It’s been a while since I’ve written (what else is new though?), and I have a lot to say! Right now I’m sitting in the Starbucks trying to study for my finals, but the summer weather is making concentrating extremely difficult. (I should clarify…it’s not like I’d rather be outside; it’s just that it’s hot, which means that everyone wants Frappucinos, and the Frappucino machine is really loud.)
My family is here (my mom and sister, at least), and as much as I love them, they are wearing me out! I’ve spent four months here in Santiago (it will be officially four months on Saturday…time sure does fly), and I’ve probably seen more of Santiago with them in the three days that they’ve been here than I have in the three and a half months preceding their arrival. It’s been fun though, and I was so excited to see them at the airport when I picked them up on Saturday morning. I’m so lucky that they could visit and I could “show off” the first place I’ve ever lived completely on my own. It’s been interesting though; I didn’t realize how used to Santiago I’ve gotten until I saw how weird some things seemed to them.
It’s actually been a pretty busy couple weeks. In the past month, in addition to touring the city with my family, I’ve been on a few pretty amazing trips. I would call them “vacations,” but I try to reserve that word for relaxing getaways. My trips were nothing even resembling relaxing…
Three weeks ago, I went to San Pedro, this little town in the center of the Atacama Desert. I went with one other student from my program, and we spent the weekend touring the desert and seeing all of the important sights. And by seeing the important sights, I mean struggling through miles of desert terrain in a bus that was apparently made before the dawn of air conditioning, only to return at night to a hostel that didn’t see the need for warm water. Basic point? I flew back into Santiago on Monday morning after sleeping in an airport Sunday night, and then I skipped my morning class to take my first shower in three days.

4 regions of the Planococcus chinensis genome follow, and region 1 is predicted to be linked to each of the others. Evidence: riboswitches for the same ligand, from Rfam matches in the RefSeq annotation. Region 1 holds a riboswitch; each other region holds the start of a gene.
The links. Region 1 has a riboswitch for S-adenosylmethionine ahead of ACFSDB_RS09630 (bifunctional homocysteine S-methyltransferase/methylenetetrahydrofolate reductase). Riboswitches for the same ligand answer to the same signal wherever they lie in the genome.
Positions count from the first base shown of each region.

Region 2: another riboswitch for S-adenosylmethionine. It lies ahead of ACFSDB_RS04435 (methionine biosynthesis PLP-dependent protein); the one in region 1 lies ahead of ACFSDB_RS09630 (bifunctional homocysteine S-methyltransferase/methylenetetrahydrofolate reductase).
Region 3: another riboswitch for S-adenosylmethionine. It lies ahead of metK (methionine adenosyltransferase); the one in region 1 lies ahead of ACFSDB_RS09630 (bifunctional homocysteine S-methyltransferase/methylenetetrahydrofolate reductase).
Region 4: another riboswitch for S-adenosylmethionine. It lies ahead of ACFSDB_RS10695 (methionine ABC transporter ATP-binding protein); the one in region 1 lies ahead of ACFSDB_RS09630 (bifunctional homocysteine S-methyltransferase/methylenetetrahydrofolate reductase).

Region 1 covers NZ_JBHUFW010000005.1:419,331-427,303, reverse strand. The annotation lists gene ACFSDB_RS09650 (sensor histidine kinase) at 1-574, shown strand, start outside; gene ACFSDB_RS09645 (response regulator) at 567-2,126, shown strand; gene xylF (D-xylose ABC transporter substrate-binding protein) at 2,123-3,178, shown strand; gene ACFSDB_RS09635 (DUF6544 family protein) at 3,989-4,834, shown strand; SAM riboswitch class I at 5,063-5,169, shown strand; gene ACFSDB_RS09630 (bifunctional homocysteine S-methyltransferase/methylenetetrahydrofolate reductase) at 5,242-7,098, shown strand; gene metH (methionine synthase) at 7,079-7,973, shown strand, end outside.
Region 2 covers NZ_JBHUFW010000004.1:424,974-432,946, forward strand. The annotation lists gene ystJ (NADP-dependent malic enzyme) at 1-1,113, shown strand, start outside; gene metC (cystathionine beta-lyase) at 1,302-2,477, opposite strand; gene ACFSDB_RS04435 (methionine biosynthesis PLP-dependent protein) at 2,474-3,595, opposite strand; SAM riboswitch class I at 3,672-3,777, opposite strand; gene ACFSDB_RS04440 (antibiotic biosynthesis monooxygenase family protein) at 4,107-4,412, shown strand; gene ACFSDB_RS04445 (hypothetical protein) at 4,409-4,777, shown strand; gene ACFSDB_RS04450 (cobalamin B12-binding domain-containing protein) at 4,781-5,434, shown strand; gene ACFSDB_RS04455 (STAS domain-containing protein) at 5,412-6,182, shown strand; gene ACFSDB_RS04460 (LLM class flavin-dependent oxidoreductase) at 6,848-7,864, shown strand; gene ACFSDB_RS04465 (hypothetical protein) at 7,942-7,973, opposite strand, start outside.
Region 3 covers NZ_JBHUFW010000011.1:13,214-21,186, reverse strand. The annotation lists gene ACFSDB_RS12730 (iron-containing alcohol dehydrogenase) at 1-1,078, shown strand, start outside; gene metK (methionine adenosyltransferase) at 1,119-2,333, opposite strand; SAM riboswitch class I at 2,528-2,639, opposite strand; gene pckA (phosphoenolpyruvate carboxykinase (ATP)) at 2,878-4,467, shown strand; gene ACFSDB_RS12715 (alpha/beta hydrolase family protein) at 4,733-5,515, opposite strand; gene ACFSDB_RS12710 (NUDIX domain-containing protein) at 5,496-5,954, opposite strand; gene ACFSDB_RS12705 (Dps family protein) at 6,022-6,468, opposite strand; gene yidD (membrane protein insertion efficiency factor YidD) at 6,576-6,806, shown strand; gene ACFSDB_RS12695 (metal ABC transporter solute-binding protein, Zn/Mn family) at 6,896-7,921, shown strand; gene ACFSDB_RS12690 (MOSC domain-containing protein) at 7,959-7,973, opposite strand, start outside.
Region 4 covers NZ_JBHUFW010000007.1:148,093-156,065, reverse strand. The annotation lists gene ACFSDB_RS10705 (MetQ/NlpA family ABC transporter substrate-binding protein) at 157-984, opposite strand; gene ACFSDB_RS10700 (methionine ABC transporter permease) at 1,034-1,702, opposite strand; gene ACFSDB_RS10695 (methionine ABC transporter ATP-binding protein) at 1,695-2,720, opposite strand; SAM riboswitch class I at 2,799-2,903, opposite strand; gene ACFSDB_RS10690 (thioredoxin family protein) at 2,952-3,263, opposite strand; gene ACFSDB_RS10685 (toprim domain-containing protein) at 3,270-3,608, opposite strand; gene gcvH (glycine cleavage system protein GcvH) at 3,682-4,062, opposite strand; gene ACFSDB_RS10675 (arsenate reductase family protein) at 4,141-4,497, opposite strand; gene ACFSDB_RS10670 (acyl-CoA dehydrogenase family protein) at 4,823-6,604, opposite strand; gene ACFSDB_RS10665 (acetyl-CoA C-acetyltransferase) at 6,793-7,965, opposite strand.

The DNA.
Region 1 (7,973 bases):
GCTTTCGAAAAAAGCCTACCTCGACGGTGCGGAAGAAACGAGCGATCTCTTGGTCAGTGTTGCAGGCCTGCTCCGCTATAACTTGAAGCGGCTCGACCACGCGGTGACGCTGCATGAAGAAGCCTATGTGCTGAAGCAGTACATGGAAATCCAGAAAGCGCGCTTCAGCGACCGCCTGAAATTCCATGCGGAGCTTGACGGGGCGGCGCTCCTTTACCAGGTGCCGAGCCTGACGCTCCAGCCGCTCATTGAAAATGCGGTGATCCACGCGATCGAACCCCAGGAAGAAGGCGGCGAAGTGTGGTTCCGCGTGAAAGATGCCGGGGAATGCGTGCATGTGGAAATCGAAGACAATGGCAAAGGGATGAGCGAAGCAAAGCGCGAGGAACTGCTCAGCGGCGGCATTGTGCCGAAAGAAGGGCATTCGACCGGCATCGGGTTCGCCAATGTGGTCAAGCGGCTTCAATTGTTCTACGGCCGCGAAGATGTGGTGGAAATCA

I exaggerate the bad parts; the trip was actually incredible. If you have a Facebook, check out my Atacama albums. It was easily one of the most beautiful places I’ve ever been, and certainly NOTHING like I imagined a desert to be. It had mountains, lakes, rivers, geysers, volcanoes…and so many colors! I expected all orange and brown, but there was blue and white and green and purple and pink and…well, here are some pictures to explain it better.
Atacama was really interesting because it was yet another opportunity to step outside the comfort zone. I am from the beach. I had never been to a desert in my life (unless you count Las Vegas—I don’t), and I was pretty sure that I would end up like this:
However, I ended up having a lot of fun. I made sure to stay hydrated, so other than a slight sunburn, the heat never ended up being a problem. And for someone who isn’t the least bit outdoorsy, I actually managed to enjoy Mother Nature (as much as I’m able to). The two best outings we made were a hike through the mountains and a bike ride out to an ancient ruin town. (Let me explain: I don’t go hiking, and the last time I’d gone biking, I ran into a tree and got laughed at by the little girls I was babysitting.) I can’t believe how much I enjoyed being outside and seeing all that nature has to offer…as much as I love Santiago, it was nice to get out of the city and enjoy a little solitude.
Now, what was the bad part of Atacama? I went hiking and biking and loved it…which led me to believe I could handle a hike in Pucón that was a little more extreme. Therefore, I thought it was a good idea to sign up to hike up an active volcano. WRONG. Stepping out of the comfort zone? Yes, but only if the comfort zone is situated on the top of a cliff from which one falls into the misery pit.
The Pucón trip was a lot bigger than our trip to Atacama. IES is affiliated with a local Catholic university, which has an organization for foreign students. They plan trips all the time, and when I got the Facebook invite to go to Pucón, I thought to myself, “You know what, why not?”
About seven of my friends and I joined the trip (with 40 other students), so we had a great time. I signed up for the same activities as them, and ended up waking up at 6am on Saturday morning to go hike Mt. Villarica, an active volcano located right outside Pucón. We all showed up with our 2 liters of water, food for the hike, and clothes appropriate for the snowy summit. They told us it was supposed to be a 5 hour hike, so we were prepared for a difficult morning.